I quit… now what?
Breathe… I mean it. Don’t take it personal. Allow the air into your lungs because this is just the beginning. I know… I know. You’re already short people.
According to Gallup, the Great Resignation is really the great discontent. I call it a sign. A sign because perhaps employees’ are starting to sense a need for contentment, a deeper self-connection and professional alignment. I have to confess, this excites me and hopefully after reading this article you’ll be onboard as well.
Four million people followed their North Star in a new direction. A direction that has been long overdue from the concept “work to live” to living to work. This is not a drill. It’s the “new way of living and working” going forward.
From personal experience, there is a significant difference between the two. The former has the potential to become a burden and weight of stress; while the latter identity and wholeness.
I want every credit union CEO, leader and manager to know… this is your moment!
A moment that I’ve coined as a “conscious awaking.” An awaking of head, heart and hands. Instead of the grind culture and disengaged employees, the opportunity awaits to shift the culture and conversation to meaningful work. Have you thought about how good credit unions have it right now? Really think about this…“people helping people.” Sit with it from the lenses the employees are the people you’re serving as well. I know as the employer you’re paying employees a salary. Great! That’s expected.
Now, think about the heart, head and hands in a new way. According to Gallup, pay increase, time off, etc. is not the problem. It’s work that has meaning. It’s time to embrace it if you’re struggling to understand what is happening.
Mental wellness, workplace satisfaction and “life/work engagement” is a must. It’s merging personal and professional work that fuels the mission and human spirit.
To accomplish this type of heart-centered work, it will take courage, conversations and commitment. The kind of courage that may not feel good at first because many are in the space of I need to work to pay the bills.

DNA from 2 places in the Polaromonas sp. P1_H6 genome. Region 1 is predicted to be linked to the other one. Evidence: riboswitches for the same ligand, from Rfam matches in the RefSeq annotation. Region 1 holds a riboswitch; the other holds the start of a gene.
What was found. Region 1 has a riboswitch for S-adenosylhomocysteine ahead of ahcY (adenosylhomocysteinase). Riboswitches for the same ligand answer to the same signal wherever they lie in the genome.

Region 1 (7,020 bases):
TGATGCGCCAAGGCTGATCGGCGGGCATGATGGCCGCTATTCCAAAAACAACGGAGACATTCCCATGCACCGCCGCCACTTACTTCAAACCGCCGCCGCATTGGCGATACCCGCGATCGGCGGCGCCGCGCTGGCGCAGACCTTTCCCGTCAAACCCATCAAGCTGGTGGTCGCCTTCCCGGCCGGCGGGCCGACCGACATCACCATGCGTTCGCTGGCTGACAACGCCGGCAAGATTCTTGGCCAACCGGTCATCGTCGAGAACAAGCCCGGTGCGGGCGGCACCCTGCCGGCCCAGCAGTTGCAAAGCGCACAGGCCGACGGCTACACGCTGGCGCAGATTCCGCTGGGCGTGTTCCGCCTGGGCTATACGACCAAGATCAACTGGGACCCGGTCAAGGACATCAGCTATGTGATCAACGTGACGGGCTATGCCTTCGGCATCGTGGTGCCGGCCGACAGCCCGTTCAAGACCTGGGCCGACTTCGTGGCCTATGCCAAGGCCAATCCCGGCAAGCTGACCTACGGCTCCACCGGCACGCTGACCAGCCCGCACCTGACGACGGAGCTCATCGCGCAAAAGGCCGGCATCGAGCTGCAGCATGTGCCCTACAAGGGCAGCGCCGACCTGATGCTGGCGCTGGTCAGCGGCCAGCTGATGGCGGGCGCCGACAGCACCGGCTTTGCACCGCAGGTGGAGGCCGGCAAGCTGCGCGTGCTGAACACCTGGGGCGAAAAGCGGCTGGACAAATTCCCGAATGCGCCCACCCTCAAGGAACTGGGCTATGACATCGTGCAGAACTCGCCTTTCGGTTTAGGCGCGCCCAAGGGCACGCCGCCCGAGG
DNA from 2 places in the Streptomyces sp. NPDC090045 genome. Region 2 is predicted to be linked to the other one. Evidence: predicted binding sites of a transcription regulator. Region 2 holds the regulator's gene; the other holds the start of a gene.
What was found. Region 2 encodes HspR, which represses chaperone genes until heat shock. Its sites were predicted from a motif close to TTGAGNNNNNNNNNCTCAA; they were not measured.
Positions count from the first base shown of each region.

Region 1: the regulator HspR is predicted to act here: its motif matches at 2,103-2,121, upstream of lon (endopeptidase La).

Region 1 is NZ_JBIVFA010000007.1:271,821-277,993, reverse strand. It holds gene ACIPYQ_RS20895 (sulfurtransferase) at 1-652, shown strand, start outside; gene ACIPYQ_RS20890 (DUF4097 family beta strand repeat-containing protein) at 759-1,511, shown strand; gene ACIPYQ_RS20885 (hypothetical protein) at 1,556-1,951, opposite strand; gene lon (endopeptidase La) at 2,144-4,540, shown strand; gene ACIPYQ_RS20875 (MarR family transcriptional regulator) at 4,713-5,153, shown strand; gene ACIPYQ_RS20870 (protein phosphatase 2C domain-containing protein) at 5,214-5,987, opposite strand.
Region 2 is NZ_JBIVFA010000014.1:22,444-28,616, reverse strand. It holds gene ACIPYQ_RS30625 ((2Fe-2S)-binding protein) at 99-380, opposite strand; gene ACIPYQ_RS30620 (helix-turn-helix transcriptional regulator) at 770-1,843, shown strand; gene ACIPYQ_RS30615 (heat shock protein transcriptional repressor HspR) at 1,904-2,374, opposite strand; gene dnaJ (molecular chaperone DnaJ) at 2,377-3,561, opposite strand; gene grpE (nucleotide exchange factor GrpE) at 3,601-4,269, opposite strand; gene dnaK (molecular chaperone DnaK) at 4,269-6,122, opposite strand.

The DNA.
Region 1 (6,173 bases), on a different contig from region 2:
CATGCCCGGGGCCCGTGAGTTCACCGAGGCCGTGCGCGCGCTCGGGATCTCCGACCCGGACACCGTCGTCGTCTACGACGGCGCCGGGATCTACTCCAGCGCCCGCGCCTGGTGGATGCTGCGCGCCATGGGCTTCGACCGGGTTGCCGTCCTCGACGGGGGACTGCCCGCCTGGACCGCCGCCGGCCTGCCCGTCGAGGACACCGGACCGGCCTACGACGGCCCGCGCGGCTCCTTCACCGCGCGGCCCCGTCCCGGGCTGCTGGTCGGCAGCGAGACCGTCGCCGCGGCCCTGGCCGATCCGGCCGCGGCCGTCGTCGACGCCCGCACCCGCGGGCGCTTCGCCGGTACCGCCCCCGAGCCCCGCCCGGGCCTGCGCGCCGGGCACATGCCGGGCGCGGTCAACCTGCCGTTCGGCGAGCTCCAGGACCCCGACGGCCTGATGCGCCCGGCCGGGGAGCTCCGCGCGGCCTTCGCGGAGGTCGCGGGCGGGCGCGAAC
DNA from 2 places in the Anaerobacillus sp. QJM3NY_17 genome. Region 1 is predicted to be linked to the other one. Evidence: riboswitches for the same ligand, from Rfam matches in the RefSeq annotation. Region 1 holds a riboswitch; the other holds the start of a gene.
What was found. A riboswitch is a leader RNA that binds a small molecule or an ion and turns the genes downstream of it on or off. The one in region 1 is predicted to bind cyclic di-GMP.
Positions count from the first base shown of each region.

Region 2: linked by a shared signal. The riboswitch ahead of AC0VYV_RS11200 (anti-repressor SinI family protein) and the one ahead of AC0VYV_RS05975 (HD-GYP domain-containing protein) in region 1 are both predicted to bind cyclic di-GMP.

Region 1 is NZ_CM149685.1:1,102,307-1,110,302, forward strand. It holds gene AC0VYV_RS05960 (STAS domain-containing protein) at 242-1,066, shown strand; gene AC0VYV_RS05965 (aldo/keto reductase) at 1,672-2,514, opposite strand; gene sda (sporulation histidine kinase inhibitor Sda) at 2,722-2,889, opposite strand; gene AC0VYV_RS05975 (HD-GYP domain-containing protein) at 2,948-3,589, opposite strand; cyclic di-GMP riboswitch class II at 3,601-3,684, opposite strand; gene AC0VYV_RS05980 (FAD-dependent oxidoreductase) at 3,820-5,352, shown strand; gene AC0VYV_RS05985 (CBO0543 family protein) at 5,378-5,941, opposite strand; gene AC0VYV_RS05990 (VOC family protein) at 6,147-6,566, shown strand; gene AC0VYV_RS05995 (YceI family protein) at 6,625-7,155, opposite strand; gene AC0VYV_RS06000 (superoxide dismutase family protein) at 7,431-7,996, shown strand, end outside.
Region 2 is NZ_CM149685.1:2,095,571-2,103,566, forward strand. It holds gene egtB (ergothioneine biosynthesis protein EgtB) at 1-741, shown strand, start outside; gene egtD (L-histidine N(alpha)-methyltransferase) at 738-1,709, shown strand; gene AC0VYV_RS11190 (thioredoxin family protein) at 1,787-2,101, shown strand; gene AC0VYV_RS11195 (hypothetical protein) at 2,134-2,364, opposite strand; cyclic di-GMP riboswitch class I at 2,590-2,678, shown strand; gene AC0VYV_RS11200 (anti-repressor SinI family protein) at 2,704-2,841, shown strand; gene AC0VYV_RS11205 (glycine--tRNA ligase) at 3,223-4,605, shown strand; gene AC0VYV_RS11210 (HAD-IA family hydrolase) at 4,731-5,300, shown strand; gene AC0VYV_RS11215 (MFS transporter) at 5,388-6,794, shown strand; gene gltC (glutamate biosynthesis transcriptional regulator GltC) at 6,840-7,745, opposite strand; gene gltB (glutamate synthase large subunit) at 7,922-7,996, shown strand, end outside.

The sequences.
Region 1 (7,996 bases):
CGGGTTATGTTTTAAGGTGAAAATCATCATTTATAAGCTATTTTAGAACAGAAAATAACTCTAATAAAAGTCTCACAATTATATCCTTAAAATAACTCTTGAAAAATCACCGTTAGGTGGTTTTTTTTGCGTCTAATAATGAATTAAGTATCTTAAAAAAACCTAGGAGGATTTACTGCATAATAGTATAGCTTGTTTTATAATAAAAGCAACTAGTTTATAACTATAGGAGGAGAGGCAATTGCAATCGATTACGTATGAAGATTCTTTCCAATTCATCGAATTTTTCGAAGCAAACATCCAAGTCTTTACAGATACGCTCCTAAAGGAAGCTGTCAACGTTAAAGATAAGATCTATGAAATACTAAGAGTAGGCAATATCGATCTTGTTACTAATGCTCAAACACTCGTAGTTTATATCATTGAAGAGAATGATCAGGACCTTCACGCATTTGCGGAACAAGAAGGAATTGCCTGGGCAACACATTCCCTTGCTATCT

Here’s how to start:
1. Unpack Personal Why
The “People Helping People” philosophy is clear. The question to ask is “why” the message and values are important to each person. It’s one of those “deep dive” questions. Onboarding and unpacking the “why” is a constant. It’s not a few days or weeks in a classroom. Each team member unpacking may sound different but if you’re listening you’ll learn “why” most people show-up.
2. Culture Matters
Turnover has a story to tell. It’s time to inspect the culture and start the conversations. Conversations that are not one-sided. It’s imperative to gather perspectives from all team members. Effective communication is the birthplace of all innovation, change and gathering a pulse check on culture. Psychological safety is a must, and if your team members don’t feel comfortable “sharing” their heart, therein lies a problem.
Jim Clifton stated, “Its possible employee mental health will get worse.” Stay abreast on the impact of mental stress and how to have well-being talks.
Create a culture of well-being. It’s vital for leaders to understand their mental state and the people they serve.
3. Strength-Based Leadership
“I’ve never met an effective leader who wasn’t aware of his talents and working to sharpen them.” – Commander Wesley Clark
Great leaders understand their strengths; while working to help others discover and use theirs. If you want to increase workplace “harmony”, then start by engaging each person. Job satisfaction is a result of culture and work that aligns to strengths. Four million people walked away from boring and burnout. This still gives me chills!
The revolving door power weakens when “life and work” are congruent. This is your moment… “People Helping People.”